Emmy-winning production designer James Pearse Connelly describes his inspiration for The Voice Season 10’s Emmy-nominated style
On the day of our interview, Emmy-winner James Pearse Connelly received the kind of early morning phone call that only happens in Hollywood.
“Hey, we need to shoot Christmas tomorrow!,” Connelly laughed. “What can you do to make it throw up Christmas? Well, first off, it’s never throw up. Second, it’s always a running scramble. Somebody go get a frickin’ Santa!”
Such goes the life of a highly sought-after production designer.
Now serving as a governor for production design at the Television Academy, James Pearse Connelly won his first Emmy back in 2009 as an art director on the 2008 MTV Music Video Awards. Subsequent Emmy nominations came from NBC’s The Voice with Season 10 brining Connelly his latest nod. Connelly and his creative design services company J.P. Connelly boast a robust resume that includes television, film, and live events, but it’s his work on unscripted (reality) television programming that has Emmy standing at attention.
On finding his way to production design
With an art teacher mother and architect father, James Pearse Connelly’s childhood was surrounded by art and variations of design. After exploring other disciplines outside of art, he returned to the world when he found his niche in the drama club, working primarily backstage. That experience led to a stage design program at Rutgers University where the infamous lightbulb moment happened.
“I remember thinking that very first day, ‘You mean all I have to do is read a play, understand it, and make a diorama box about it?’ Like, that’s totally me,” Connelly said. “And I’m literally still doing it.”
After graduation, the massive impact of September 11, 2001, limited the possibilities of starting a new career in New York City. Connelly then relocated to California where he “caught the reality unscripted wave.” Opportunity after opportunity began to present themselves, and James Pearse Connelly built a career out of reimagining those diorama boxes time after time.
On giving The Voice a new tone
While Connelly and his team keep things fresh by working on a variety of projects, his interpretation of the role of design in an unscripted television series keeps him coming back to the genre.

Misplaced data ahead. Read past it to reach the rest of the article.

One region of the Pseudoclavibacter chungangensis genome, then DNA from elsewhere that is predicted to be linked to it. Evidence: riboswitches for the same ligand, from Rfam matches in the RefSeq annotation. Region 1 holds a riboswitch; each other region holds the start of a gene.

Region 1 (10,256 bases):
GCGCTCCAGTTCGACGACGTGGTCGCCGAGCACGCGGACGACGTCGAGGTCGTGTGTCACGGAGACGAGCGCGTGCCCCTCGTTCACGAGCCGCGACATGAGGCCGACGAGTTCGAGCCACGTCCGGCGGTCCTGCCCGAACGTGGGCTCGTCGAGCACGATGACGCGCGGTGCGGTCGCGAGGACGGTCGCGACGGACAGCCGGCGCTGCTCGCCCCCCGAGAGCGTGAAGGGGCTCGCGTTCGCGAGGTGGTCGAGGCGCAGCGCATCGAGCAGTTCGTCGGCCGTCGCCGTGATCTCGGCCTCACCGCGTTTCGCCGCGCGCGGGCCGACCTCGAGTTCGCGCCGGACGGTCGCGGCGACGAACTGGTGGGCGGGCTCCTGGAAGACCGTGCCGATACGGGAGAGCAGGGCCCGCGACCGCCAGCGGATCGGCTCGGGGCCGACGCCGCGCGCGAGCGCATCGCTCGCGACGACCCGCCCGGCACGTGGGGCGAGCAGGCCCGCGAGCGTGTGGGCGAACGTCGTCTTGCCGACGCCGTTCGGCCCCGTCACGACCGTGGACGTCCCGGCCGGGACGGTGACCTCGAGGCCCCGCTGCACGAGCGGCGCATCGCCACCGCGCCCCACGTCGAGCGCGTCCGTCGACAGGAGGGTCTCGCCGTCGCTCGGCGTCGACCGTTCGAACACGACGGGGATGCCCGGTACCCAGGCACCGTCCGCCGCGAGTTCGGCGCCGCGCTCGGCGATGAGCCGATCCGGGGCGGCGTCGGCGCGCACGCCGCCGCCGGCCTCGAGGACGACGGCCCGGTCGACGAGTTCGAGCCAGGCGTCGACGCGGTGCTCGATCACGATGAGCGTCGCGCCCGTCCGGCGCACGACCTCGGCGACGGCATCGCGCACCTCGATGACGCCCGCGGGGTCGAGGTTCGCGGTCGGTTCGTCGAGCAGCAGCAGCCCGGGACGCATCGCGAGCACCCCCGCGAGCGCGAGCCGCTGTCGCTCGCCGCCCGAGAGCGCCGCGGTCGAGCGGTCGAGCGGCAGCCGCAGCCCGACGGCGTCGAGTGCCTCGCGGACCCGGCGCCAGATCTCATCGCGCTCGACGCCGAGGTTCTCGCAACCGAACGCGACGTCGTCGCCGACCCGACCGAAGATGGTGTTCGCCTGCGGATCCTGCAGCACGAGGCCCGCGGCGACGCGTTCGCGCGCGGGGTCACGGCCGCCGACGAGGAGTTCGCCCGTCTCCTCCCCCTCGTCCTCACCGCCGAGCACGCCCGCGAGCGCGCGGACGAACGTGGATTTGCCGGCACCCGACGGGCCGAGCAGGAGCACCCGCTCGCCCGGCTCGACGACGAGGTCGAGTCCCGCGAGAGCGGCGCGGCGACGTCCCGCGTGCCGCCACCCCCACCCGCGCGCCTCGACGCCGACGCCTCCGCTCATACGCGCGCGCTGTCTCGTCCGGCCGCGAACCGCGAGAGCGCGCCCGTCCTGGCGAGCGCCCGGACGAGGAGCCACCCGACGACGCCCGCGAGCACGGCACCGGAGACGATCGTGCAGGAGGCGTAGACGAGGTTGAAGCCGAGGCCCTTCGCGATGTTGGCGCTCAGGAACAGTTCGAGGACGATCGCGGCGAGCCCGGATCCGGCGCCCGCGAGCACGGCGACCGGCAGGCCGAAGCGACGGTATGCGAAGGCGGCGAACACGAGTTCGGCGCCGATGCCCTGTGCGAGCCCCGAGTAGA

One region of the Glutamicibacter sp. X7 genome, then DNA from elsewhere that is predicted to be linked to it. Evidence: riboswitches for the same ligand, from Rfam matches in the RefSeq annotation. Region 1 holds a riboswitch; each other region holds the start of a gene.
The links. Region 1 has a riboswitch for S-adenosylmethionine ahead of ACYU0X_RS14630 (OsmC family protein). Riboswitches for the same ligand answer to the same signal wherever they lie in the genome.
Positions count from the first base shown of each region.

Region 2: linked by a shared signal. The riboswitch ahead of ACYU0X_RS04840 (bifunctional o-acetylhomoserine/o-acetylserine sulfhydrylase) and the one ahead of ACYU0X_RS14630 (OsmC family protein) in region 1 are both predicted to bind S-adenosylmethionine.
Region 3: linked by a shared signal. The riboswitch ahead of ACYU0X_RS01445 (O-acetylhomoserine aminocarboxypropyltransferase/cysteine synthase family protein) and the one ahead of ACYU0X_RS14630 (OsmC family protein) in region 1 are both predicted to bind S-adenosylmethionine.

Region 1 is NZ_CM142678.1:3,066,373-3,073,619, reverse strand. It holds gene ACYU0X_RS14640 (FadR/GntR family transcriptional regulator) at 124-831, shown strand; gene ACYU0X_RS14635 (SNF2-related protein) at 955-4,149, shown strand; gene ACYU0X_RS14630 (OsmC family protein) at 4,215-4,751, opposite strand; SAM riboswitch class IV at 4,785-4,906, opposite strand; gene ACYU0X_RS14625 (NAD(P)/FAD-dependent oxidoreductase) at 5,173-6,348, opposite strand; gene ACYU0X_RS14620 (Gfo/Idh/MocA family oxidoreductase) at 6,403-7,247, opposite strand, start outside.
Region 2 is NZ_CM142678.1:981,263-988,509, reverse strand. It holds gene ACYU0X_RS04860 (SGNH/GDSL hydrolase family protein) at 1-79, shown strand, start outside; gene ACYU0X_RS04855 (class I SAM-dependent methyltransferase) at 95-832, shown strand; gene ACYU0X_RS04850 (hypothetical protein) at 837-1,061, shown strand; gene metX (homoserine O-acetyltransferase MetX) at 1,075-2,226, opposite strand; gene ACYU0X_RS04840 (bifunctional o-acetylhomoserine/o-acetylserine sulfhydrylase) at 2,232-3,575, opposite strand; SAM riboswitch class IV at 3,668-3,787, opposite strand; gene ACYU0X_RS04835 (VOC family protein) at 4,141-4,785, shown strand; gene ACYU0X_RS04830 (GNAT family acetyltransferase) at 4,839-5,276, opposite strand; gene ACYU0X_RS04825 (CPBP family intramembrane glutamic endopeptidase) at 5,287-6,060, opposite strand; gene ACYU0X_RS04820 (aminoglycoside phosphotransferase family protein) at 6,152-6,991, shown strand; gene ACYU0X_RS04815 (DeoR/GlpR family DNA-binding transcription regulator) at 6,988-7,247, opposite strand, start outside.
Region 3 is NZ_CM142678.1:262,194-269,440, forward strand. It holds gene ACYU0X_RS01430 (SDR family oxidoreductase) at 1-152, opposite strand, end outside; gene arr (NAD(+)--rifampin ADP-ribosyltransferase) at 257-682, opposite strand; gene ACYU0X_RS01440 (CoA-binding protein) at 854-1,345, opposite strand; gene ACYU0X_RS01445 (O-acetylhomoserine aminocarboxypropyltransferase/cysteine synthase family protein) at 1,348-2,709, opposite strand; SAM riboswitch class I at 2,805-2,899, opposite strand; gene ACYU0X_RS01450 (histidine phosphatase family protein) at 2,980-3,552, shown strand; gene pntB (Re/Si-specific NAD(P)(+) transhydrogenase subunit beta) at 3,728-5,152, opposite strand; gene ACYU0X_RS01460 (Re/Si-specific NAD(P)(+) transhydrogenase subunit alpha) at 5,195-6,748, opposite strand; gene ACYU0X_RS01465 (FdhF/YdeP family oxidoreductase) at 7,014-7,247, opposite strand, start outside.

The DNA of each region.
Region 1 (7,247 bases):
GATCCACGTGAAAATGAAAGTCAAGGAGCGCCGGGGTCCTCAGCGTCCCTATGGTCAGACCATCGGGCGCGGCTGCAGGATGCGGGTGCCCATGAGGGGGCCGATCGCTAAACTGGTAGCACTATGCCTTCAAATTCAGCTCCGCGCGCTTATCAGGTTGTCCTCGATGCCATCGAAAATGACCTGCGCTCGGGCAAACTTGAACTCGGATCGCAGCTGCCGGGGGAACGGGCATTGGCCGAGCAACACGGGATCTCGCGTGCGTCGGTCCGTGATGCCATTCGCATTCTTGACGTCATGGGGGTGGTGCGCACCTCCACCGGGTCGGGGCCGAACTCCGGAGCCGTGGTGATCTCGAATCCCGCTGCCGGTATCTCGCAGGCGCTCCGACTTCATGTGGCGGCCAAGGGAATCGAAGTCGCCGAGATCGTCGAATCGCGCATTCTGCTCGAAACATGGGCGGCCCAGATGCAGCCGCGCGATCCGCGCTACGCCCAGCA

“To me, in an unscripted show, the environment becomes the script,” Connelly said. “I think that behavior is really determined by an environment plus personality. Once you mash those two together, you get a lot of television behavior. I can really effect what’s not just on camera – the pretty lamp – but also what really is the driving personality on camera sometimes and give motivation for that.”
Connelly finds working on NBC’s The Voice particularly exciting because the creative team embraces and advocates change year after year. The partnership proved successful as Connelly merited four Emmy nominations for his work on the show since 2013. Season 10 provided the most significant challenge as Connelly needed to reinvent the entry and build-up to the primary audition. To achieve that, Connelly called back to a day on the Universal Studios Hollywood backlot where he put himself in a Voice contestant’s awestruck shoes.
“I wondered what it must be like for these artists to drive through the Universal gates to see this stage and this television production wonderland everywhere, and so I really wanted to capture that,” Connelly said. “The next day, I took a GoPro with an associate of mine, and we shot just as much as we could to get all the rich texture of production around the lot… That authentic journey is really mine, and now everybody gets to experience it.”